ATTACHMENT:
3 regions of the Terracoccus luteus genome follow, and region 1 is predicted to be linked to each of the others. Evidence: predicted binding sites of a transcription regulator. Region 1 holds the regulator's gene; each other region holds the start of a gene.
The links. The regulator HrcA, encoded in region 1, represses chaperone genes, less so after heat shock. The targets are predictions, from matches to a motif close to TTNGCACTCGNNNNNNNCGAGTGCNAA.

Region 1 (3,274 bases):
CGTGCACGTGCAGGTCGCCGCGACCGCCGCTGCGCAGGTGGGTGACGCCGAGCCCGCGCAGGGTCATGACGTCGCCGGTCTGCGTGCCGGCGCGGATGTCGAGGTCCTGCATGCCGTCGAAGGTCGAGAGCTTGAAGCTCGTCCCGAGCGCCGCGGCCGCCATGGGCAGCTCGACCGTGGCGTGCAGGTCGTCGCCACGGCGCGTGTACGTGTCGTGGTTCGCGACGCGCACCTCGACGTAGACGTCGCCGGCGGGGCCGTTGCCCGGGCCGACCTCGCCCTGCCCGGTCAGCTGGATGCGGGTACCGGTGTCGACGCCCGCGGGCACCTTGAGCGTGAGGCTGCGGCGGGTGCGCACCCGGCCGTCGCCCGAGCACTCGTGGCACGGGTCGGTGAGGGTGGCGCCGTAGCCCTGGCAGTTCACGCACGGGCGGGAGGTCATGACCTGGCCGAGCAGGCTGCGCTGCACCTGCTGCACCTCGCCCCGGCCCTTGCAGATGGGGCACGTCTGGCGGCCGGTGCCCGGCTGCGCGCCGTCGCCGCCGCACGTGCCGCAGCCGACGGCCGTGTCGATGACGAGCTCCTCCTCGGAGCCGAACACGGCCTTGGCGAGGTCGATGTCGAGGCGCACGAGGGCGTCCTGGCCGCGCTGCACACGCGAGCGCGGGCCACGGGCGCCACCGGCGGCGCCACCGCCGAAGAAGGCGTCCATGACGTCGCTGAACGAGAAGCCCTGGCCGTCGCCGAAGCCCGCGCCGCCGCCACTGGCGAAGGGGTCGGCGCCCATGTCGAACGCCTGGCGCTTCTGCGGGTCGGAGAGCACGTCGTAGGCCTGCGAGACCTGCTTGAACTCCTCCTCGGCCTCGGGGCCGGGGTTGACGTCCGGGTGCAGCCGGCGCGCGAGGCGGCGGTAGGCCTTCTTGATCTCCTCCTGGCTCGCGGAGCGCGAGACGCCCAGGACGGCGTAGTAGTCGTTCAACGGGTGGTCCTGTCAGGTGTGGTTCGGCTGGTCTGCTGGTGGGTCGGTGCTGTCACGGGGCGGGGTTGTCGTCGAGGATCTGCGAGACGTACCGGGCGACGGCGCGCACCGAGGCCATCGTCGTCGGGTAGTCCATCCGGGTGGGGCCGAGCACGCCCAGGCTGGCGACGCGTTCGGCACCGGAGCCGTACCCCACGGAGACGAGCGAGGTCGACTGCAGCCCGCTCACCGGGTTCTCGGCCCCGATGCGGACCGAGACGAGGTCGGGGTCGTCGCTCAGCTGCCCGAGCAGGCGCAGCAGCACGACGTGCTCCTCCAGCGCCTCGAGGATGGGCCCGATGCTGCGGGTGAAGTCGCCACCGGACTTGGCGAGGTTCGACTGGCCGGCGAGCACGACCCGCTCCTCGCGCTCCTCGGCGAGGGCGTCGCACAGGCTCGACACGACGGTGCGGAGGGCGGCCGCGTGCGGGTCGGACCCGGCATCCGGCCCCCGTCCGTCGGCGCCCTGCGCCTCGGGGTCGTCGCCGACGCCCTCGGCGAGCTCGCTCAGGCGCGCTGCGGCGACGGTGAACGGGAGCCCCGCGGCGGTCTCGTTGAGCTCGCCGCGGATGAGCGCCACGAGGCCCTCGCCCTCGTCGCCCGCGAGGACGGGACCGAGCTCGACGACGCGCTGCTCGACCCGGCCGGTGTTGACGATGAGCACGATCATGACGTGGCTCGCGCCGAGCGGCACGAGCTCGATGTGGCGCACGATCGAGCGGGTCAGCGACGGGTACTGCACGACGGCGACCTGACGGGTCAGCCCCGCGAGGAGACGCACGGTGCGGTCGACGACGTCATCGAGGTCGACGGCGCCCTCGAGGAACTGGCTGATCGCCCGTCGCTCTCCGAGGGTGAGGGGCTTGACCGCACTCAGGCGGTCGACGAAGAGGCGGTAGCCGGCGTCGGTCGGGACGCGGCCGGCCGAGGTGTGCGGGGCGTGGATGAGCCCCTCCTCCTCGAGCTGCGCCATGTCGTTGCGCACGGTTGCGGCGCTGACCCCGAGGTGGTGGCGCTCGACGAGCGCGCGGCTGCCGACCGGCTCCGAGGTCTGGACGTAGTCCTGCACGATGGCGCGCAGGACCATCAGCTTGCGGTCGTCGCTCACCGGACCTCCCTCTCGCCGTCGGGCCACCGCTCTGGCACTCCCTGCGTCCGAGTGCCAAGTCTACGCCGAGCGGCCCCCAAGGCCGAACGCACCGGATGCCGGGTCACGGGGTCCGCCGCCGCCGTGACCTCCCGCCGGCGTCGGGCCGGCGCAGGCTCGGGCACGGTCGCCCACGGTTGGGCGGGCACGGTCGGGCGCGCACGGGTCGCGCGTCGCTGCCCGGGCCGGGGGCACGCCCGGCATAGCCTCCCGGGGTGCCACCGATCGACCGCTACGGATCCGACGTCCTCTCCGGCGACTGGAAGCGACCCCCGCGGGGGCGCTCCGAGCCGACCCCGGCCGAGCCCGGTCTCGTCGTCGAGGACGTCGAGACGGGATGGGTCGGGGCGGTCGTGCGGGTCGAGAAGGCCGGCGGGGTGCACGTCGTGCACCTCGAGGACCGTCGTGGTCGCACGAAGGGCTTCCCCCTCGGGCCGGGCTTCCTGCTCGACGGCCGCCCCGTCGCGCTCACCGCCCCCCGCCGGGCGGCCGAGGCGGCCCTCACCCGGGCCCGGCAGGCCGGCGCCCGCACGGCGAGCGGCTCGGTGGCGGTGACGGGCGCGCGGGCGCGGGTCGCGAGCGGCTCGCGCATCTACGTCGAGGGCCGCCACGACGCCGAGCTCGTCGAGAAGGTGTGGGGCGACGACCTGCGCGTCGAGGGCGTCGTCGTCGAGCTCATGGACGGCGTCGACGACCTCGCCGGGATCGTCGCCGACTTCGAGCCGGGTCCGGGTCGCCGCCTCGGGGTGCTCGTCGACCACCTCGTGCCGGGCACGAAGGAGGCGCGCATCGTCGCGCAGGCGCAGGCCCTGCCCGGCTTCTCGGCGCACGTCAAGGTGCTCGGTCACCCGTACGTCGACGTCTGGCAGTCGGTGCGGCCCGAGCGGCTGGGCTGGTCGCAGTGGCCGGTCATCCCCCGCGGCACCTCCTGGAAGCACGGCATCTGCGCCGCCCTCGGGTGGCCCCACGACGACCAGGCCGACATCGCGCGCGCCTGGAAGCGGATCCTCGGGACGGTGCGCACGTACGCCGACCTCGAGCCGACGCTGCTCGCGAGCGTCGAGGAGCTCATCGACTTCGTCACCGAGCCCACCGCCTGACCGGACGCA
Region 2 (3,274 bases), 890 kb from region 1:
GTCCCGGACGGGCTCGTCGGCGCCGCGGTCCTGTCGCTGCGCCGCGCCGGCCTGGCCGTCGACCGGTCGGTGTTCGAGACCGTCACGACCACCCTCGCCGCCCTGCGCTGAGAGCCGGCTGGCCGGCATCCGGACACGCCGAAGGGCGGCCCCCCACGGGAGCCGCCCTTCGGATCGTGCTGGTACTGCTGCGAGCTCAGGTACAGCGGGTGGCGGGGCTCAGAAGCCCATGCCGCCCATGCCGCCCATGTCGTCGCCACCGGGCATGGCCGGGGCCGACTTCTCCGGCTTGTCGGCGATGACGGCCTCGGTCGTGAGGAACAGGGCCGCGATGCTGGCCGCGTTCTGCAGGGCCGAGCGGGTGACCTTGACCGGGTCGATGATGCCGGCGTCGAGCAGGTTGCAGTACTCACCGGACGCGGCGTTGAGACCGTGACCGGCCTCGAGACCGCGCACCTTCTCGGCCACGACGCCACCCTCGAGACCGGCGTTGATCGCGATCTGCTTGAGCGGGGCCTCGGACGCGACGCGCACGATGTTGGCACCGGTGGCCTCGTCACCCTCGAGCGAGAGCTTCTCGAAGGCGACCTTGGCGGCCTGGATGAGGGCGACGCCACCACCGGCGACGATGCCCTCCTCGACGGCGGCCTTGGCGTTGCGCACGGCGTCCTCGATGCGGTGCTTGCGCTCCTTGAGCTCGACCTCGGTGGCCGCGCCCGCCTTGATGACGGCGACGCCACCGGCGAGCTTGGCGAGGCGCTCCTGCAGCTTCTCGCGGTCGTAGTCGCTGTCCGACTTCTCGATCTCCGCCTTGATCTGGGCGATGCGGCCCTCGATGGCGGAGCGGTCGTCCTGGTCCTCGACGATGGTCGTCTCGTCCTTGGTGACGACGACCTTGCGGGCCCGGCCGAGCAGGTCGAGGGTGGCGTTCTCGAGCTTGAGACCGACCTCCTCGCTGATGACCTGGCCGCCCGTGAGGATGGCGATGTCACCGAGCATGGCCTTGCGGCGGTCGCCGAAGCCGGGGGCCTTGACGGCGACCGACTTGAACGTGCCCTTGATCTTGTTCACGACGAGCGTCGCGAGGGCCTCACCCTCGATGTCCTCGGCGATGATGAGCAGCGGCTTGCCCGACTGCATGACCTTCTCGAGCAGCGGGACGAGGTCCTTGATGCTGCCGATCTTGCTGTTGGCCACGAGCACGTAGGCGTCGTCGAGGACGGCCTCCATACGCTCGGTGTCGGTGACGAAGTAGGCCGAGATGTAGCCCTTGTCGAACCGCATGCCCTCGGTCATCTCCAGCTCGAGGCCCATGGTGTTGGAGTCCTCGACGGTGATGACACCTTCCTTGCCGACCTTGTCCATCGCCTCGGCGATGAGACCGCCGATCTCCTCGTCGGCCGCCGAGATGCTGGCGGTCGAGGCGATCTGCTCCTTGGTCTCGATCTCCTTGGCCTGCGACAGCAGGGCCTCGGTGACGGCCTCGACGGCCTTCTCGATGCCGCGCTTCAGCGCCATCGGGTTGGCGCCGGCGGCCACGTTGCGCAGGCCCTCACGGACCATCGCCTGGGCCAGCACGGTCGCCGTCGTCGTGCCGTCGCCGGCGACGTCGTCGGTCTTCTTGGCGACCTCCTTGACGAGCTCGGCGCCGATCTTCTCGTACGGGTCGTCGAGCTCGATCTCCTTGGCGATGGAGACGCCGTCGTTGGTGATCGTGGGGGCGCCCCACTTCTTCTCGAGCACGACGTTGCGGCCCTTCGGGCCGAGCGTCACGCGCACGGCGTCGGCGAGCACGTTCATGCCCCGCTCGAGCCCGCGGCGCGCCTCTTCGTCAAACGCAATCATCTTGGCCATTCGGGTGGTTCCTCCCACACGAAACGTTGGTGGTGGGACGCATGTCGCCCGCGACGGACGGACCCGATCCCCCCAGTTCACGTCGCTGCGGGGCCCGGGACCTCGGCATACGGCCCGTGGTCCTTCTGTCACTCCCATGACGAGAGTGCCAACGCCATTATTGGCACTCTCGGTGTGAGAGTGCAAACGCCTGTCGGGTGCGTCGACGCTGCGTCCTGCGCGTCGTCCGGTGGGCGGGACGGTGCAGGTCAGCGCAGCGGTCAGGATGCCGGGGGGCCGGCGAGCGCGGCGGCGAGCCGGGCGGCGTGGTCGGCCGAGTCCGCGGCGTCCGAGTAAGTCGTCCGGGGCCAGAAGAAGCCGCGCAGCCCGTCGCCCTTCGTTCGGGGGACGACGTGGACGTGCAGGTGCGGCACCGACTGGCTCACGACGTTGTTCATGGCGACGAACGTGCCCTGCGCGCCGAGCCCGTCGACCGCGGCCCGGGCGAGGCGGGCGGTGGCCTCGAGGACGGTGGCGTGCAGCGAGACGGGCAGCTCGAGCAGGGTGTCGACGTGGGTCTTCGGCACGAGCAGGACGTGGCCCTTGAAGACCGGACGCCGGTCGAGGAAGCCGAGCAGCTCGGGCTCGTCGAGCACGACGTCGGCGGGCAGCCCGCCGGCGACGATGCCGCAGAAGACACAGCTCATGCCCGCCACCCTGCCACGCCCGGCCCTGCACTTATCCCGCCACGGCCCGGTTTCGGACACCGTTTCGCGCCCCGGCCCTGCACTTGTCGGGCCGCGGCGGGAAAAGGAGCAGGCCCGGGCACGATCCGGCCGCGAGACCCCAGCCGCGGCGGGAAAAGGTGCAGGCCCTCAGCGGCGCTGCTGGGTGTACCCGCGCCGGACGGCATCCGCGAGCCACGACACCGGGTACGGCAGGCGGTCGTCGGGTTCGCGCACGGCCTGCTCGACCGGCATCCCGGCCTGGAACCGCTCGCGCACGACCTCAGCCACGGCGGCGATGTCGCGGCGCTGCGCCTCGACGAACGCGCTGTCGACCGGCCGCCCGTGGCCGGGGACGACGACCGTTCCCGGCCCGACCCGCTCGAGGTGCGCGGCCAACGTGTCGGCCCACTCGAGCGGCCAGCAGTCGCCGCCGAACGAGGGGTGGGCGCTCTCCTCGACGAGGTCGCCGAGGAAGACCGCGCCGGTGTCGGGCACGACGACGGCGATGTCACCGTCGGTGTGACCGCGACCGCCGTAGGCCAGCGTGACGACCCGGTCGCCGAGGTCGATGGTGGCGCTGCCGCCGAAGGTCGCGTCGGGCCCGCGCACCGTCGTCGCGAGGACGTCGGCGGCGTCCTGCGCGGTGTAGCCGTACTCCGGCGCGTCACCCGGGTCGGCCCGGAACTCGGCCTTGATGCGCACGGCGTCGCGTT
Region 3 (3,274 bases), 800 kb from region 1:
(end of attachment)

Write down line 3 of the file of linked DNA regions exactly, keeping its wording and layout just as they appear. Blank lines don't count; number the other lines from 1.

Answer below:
Region 1 (3,274 bases):